Post-playing career

Siragusa was a sideline reporter and analyst during NFL games on the Fox Network until his firing following the 2015 NFL season.[30] Siragusa usually appeared with Kenny Albert (before Albert, Dick Stockton and Curt Menefee) and Daryl Johnston. In 2015, he was paired with Thom Brennaman and Charles Davis. He appeared as the character Frankie Cortese in the HBO hit series The Sopranos. He partnered up with Michael Romanelli and opened a restaurant chain called Tiff's. The original name of the franchise was Tiffany's, but after a lawsuit by Tiffany & Co., the luxury jeweler, the name was shortened. He hosts Man Caves on the DIY network. He also presents a documentary program called Megamachines on the Discovery Channel.

Siragusa also played a Russian mobster in the 2002 movie 25th Hour.[31]

Out of a concern for men with prostate cancer, in 2013 Siragusa began appearing in an ad campaign for Depend for Men, saying, "I decided to go and shoot the commercial and bring a little bit of lightness to [the problem] where guys can talk about it and after I did the commercial you wouldn't believe the response."[32]

Siragusa has made a few appearances at his alma mater, the University of Pittsburgh. He was one of several honorary captains during the renewal of the Penn State-Pittsburgh football rivalry in 2016, shortly after ending his stint with Fox.[]

Personal life

Siragusa married his wife, Kathy, on April 22, 1995. The two have three children, Samantha, Ava, and Anthony Jr. They currently reside in Florham Park, New Jersey.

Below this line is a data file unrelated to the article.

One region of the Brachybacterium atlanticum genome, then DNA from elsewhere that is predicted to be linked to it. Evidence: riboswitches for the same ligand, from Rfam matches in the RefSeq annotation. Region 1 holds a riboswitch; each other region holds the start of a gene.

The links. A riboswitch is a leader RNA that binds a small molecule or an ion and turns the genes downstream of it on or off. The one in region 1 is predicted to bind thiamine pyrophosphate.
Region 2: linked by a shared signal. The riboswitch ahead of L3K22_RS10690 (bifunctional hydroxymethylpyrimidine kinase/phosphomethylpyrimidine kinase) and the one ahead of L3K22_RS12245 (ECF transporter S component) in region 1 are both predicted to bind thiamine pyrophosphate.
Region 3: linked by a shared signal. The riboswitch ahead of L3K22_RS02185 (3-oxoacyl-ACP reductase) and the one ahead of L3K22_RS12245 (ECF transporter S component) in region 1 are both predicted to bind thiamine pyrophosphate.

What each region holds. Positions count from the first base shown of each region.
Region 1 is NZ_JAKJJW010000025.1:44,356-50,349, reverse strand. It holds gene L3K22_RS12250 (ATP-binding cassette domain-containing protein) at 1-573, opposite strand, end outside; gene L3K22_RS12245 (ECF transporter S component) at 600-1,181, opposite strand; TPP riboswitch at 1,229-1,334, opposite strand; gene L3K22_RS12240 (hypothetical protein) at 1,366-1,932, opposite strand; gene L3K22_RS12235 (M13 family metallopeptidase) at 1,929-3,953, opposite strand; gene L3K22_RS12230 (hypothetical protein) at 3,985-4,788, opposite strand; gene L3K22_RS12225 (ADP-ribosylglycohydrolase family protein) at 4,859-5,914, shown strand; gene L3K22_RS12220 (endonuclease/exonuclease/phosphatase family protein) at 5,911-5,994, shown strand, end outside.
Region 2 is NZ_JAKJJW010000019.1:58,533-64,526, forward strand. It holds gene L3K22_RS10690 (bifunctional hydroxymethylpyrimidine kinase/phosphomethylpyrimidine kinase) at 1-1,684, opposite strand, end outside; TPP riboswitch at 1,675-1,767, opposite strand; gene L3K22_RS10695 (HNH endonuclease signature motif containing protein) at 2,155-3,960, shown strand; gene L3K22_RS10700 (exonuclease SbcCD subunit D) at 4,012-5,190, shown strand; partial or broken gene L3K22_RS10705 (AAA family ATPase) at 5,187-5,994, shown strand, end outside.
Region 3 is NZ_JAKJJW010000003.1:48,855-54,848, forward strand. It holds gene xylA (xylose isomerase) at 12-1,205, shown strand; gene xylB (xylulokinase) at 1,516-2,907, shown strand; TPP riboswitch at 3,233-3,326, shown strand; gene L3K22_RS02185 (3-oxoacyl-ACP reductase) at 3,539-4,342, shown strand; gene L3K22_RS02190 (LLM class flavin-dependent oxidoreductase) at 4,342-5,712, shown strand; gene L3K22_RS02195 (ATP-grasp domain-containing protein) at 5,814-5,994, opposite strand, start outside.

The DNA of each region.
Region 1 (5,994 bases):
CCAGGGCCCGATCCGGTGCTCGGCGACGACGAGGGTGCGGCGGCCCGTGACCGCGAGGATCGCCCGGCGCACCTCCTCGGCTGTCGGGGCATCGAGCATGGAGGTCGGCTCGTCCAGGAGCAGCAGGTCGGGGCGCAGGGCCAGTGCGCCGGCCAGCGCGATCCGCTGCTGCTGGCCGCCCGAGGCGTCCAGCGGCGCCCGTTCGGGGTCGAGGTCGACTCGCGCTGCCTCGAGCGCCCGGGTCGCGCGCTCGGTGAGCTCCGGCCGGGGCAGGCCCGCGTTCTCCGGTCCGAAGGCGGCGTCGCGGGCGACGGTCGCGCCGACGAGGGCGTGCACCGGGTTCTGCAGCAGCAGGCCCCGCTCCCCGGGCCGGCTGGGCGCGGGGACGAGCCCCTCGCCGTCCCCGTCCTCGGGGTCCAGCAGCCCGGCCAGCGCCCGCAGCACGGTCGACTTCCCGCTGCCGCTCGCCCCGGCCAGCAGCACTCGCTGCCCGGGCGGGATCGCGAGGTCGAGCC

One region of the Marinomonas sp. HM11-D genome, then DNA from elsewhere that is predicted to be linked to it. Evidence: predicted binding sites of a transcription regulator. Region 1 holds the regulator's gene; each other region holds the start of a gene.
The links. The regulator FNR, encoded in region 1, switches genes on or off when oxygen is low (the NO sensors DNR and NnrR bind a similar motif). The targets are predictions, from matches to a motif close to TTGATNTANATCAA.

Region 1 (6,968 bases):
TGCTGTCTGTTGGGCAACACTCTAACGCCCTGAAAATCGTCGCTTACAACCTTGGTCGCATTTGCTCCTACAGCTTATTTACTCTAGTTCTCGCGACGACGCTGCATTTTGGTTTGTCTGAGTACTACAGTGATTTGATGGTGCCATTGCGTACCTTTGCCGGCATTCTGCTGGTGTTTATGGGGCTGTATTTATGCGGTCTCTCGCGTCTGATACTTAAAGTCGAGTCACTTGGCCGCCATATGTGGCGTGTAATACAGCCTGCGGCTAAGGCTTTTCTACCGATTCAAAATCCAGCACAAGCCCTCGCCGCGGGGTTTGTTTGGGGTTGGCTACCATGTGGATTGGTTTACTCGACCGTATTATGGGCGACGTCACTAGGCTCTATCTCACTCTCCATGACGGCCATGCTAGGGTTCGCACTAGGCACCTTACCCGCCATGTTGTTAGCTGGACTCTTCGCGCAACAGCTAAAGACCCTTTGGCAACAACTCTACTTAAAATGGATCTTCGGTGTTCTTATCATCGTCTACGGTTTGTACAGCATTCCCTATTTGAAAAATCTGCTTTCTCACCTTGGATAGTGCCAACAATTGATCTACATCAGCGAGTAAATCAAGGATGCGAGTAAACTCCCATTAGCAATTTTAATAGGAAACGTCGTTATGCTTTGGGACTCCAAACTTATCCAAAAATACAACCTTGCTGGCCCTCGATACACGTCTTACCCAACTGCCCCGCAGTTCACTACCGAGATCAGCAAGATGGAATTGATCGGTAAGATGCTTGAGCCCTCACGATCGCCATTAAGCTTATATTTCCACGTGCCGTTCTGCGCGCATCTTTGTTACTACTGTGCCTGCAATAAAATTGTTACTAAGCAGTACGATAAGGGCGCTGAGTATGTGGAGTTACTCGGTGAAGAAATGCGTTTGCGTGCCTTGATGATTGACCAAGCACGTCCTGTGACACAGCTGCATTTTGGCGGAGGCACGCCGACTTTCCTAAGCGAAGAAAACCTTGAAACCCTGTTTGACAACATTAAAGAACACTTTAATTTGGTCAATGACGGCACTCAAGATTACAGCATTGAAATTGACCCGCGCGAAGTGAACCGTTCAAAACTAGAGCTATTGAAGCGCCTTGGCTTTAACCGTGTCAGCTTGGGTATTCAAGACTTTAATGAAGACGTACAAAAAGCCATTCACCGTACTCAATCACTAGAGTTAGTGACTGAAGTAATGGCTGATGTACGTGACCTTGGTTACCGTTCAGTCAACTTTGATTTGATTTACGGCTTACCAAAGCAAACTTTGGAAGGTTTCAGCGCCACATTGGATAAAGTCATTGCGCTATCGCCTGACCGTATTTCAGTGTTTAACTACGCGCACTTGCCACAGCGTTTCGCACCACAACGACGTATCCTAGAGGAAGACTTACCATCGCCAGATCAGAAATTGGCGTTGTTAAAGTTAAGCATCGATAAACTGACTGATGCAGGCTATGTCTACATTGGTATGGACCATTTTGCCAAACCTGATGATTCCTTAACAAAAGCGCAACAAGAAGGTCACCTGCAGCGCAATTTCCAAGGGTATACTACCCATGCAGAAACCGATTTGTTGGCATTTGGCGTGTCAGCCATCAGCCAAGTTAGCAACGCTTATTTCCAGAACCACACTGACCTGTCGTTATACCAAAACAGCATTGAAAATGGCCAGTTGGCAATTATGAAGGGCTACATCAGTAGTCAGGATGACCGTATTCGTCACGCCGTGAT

1. ^ "Tony Siragusa Stats". Retrieved 2020.
  2. ^ "David Brearly Regional Alumni Pro Stats". Retrieved 2020.
  3. ^ "NFL Players That Are Former Wrestlers In High School or College". Retrieved 2020.
  4. ^ Sciullo, Sam (2004). Tales from the Pitt Panthers. Sports Publishing LLC. ISBN 978-1-58261-198-3.
  5. ^ "1986 Pitt Panthers Roster". College Football at Retrieved 2020.
  6. ^ "1987 Pitt Panthers Roster". College Football at Retrieved 2020.
  7. ^ Hensley, Jamison. "A blue-collar 'Goose'". Baltimore Sun. Retrieved 2020.
  8. ^ "Tony Siragusa - Watch out for Corey Williams". The San Francisco Chronicle.
  9. ^ "1990 NFL Defense". Retrieved 2020.
  10. ^ "1991 NFL Defense". Retrieved 2020.
  11. ^ "1992 NFL Defense". Retrieved 2020.
  12. ^ "1993 NFL Defense". Retrieved 2020.
  13. ^ "1994 NFL Defense". Retrieved 2020.
  14. ^ "1995 NFL Defense". Retrieved 2020.
  15. ^ "Steelers hold off cardiac Colts to reach Super Bowl XXX". Retrieved 2020.
  16. ^ Pieson, Don. "MANY HAPPY RETURNS? NOT ALWAYS". Chicago Tribune. Retrieved 2020.
  17. ^ Silver, Michael. "Belly Laughs Tony Siragusa, the Ravens' massive, gap-plugging, run-stopping, life-loving defensive tackle, could end up as the toast of the town in Tampa". Retrieved 2020.
  18. ^ "1996 NFL Defense". Retrieved 2020.
  19. ^ "Ravens Sign Siragusa". The New York Times. April 25, 1997. Retrieved 2020.
  20. ^ "1997 NFL Defense". Retrieved 2020.
  21. ^ "1998 NFL Defense". Retrieved 2020.
  22. ^ "1999 NFL Defense". Retrieved 2020.
  23. ^ "Throwback Thursday: The 4 shutouts of the 2000 Baltimore Ravens". Ebony Bird. June 14, 2018. Retrieved 2020.
  24. ^ "2000 NFL Defense". Retrieved 2020.
  25. ^ Lewis, Brian (January 19, 2001). "NFL FINES SIRAGUSA 10G FOR GANNON HIT". New York Post. Retrieved 2020.
  26. ^ "Super Bowl XXXV - Baltimore Ravens vs. New York Giants - January 28th, 2001". Retrieved 2020.
  27. ^ "2001 NFL Defense". Retrieved 2020.
  28. ^ "Ravens' Siragusa retiring after 12-year career". Retrieved 2020.
  29. ^ "Tony Siragusa".
  30. ^ Raissman, Bob (December 25, 2011). "Siragusa, Johnston talk a good game". Daily News.
  31. ^ "25th Hour". IMDB. Retrieved 2020.
  32. ^ Wilt, Zach (October 17, 2013). "Tony Siragusa: Depends Pitchman". Baltimore Sports Report. Retrieved 2020.

External links

  This article uses material from the Wikipedia page available here. It is released under the Creative Commons Attribution-Share-Alike License 3.0.